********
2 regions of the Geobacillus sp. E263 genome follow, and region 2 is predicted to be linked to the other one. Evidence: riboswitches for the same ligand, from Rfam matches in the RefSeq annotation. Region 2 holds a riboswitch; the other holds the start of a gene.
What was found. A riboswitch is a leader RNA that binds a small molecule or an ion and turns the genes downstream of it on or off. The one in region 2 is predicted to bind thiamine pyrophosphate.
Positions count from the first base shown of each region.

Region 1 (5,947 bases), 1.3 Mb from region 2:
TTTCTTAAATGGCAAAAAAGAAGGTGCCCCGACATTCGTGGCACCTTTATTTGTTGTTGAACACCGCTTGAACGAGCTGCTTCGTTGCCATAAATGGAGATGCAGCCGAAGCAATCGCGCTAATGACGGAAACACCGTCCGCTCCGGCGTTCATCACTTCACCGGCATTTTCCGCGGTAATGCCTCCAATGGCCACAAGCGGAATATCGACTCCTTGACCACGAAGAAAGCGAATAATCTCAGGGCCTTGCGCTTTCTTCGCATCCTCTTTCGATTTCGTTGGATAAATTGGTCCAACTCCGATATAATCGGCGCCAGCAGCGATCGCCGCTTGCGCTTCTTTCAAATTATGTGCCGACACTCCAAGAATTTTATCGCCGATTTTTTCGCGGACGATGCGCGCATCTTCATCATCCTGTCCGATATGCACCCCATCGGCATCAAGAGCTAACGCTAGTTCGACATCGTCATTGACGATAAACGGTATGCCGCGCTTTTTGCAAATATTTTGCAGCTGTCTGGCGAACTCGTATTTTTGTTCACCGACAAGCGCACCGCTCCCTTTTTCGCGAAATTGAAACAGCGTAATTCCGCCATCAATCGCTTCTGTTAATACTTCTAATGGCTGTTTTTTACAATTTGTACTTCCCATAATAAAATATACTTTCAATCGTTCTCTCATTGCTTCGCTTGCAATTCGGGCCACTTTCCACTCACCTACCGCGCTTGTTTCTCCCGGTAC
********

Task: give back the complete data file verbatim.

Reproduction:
2 regions of the Geobacillus sp. E263 genome follow, and region 2 is predicted to be linked to the other one. Evidence: riboswitches for the same ligand, from Rfam matches in the RefSeq annotation. Region 2 holds a riboswitch; the other holds the start of a gene.
What was found. A riboswitch is a leader RNA that binds a small molecule or an ion and turns the genes downstream of it on or off. The one in region 2 is predicted to bind thiamine pyrophosphate.
Positions count from the first base shown of each region.

Region 1 (5,947 bases), 1.3 Mb from region 2:
TTTCTTAAATGGCAAAAAAGAAGGTGCCCCGACATTCGTGGCACCTTTATTTGTTGTTGAACACCGCTTGAACGAGCTGCTTCGTTGCCATAAATGGAGATGCAGCCGAAGCAATCGCGCTAATGACGGAAACACCGTCCGCTCCGGCGTTCATCACTTCACCGGCATTTTCCGCGGTAATGCCTCCAATGGCCACAAGCGGAATATCGACTCCTTGACCACGAAGAAAGCGAATAATCTCAGGGCCTTGCGCTTTCTTCGCATCCTCTTTCGATTTCGTTGGATAAATTGGTCCAACTCCGATATAATCGGCGCCAGCAGCGATCGCCGCTTGCGCTTCTTTCAAATTATGTGCCGACACTCCAAGAATTTTATCGCCGATTTTTTCGCGGACGATGCGCGCATCTTCATCATCCTGTCCGATATGCACCCCATCGGCATCAAGAGCTAACGCTAGTTCGACATCGTCATTGACGATAAACGGTATGCCGCGCTTTTTGCAAATATTTTGCAGCTGTCTGGCGAACTCGTATTTTTGTTCACCGACAAGCGCACCGCTCCCTTTTTCGCGAAATTGAAACAGCGTAATTCCGCCATCAATCGCTTCTGTTAATACTTCTAATGGCTGTTTTTTACAATTTGTACTTCCCATAATAAAATATACTTTCAATCGTTCTCTCATTGCTTCGCTTGCAATTCGGGCCACTTTCCACTCACCTACCGCGCTTGTTTCTCCCGGTAC